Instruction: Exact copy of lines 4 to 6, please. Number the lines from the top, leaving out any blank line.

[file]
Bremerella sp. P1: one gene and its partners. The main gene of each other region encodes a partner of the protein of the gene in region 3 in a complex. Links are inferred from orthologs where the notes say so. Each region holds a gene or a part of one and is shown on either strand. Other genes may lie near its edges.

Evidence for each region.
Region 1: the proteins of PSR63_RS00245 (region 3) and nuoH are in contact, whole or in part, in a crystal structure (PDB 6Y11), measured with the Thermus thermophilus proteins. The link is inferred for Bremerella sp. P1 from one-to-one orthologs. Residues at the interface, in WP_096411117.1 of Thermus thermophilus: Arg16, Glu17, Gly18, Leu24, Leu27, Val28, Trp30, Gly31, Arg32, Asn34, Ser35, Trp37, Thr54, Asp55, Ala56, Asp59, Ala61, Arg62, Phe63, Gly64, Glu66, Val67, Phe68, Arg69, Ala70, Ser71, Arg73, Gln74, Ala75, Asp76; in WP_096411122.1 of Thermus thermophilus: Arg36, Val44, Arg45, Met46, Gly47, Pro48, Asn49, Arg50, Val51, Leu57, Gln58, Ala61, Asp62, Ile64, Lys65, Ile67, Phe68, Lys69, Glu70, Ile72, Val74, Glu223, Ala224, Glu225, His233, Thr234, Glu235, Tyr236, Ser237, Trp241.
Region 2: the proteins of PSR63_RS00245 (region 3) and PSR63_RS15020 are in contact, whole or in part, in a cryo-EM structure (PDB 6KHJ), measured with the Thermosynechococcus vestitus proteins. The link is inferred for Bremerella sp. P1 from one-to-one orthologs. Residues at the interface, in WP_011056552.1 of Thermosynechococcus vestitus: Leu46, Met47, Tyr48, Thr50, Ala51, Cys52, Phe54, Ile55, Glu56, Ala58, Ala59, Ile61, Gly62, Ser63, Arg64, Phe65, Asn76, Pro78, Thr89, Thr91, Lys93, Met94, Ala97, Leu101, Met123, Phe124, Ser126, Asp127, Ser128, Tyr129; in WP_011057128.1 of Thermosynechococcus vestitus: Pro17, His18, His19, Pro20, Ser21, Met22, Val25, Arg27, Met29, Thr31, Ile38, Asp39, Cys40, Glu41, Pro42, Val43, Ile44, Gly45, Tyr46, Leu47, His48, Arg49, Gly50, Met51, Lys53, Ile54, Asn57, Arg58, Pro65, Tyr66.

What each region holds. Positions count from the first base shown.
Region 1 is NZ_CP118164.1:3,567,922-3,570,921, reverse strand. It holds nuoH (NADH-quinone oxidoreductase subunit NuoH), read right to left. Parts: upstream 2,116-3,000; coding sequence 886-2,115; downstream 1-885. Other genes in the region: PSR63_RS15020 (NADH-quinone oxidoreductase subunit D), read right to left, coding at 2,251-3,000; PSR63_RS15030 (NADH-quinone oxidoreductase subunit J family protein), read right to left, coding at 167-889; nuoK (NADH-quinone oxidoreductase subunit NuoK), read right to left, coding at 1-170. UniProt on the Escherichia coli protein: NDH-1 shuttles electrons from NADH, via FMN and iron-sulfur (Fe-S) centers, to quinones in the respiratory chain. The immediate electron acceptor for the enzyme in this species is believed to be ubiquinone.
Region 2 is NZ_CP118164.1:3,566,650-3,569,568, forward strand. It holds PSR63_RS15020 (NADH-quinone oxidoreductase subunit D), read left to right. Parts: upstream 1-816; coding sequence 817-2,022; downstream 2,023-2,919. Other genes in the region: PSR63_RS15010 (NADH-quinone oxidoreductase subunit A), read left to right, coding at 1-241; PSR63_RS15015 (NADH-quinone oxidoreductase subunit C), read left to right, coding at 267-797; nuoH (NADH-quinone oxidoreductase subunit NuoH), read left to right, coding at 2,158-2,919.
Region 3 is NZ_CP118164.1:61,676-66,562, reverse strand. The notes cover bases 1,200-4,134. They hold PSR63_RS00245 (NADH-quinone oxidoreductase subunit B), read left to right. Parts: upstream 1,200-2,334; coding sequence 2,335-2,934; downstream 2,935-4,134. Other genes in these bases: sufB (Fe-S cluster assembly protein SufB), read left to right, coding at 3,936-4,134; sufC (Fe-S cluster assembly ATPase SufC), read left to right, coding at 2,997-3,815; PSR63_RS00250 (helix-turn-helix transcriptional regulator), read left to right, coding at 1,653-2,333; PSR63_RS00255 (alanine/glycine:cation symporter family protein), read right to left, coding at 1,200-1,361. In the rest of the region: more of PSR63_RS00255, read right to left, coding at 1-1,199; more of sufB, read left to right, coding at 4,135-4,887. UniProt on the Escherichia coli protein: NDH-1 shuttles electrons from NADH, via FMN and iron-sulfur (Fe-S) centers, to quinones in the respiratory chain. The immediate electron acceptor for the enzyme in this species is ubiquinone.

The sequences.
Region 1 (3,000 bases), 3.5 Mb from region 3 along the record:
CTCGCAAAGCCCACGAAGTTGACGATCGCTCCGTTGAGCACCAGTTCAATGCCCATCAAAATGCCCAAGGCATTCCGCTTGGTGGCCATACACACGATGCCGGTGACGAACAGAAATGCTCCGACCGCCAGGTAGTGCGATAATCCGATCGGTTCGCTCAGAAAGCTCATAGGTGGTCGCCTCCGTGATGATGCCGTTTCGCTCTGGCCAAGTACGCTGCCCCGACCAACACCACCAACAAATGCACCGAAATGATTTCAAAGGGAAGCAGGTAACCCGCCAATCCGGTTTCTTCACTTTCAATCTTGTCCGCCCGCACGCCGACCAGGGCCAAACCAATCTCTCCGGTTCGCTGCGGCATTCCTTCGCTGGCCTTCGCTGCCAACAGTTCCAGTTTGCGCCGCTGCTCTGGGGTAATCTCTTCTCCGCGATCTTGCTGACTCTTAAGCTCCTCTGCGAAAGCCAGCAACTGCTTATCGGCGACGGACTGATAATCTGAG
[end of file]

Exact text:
Region 2: the proteins of PSR63_RS00245 (region 3) and PSR63_RS15020 are in contact, whole or in part, in a cryo-EM structure (PDB 6KHJ), measured with the Thermosynechococcus vestitus proteins. The link is inferred for Bremerella sp. P1 from one-to-one orthologs. Residues at the interface, in WP_011056552.1 of Thermosynechococcus vestitus: Leu46, Met47, Tyr48, Thr50, Ala51, Cys52, Phe54, Ile55, Glu56, Ala58, Ala59, Ile61, Gly62, Ser63, Arg64, Phe65, Asn76, Pro78, Thr89, Thr91, Lys93, Met94, Ala97, Leu101, Met123, Phe124, Ser126, Asp127, Ser128, Tyr129; in WP_011057128.1 of Thermosynechococcus vestitus: Pro17, His18, His19, Pro20, Ser21, Met22, Val25, Arg27, Met29, Thr31, Ile38, Asp39, Cys40, Glu41, Pro42, Val43, Ile44, Gly45, Tyr46, Leu47, His48, Arg49, Gly50, Met51, Lys53, Ile54, Asn57, Arg58, Pro65, Tyr66.

What each region holds. Positions count from the first base shown.
Region 1 is NZ_CP118164.1:3,567,922-3,570,921, reverse strand. It holds nuoH (NADH-quinone oxidoreductase subunit NuoH), read right to left. Parts: upstream 2,116-3,000; coding sequence 886-2,115; downstream 1-885. Other genes in the region: PSR63_RS15020 (NADH-quinone oxidoreductase subunit D), read right to left, coding at 2,251-3,000; PSR63_RS15030 (NADH-quinone oxidoreductase subunit J family protein), read right to left, coding at 167-889; nuoK (NADH-quinone oxidoreductase subunit NuoK), read right to left, coding at 1-170. UniProt on the Escherichia coli protein: NDH-1 shuttles electrons from NADH, via FMN and iron-sulfur (Fe-S) centers, to quinones in the respiratory chain. The immediate electron acceptor for the enzyme in this species is believed to be ubiquinone.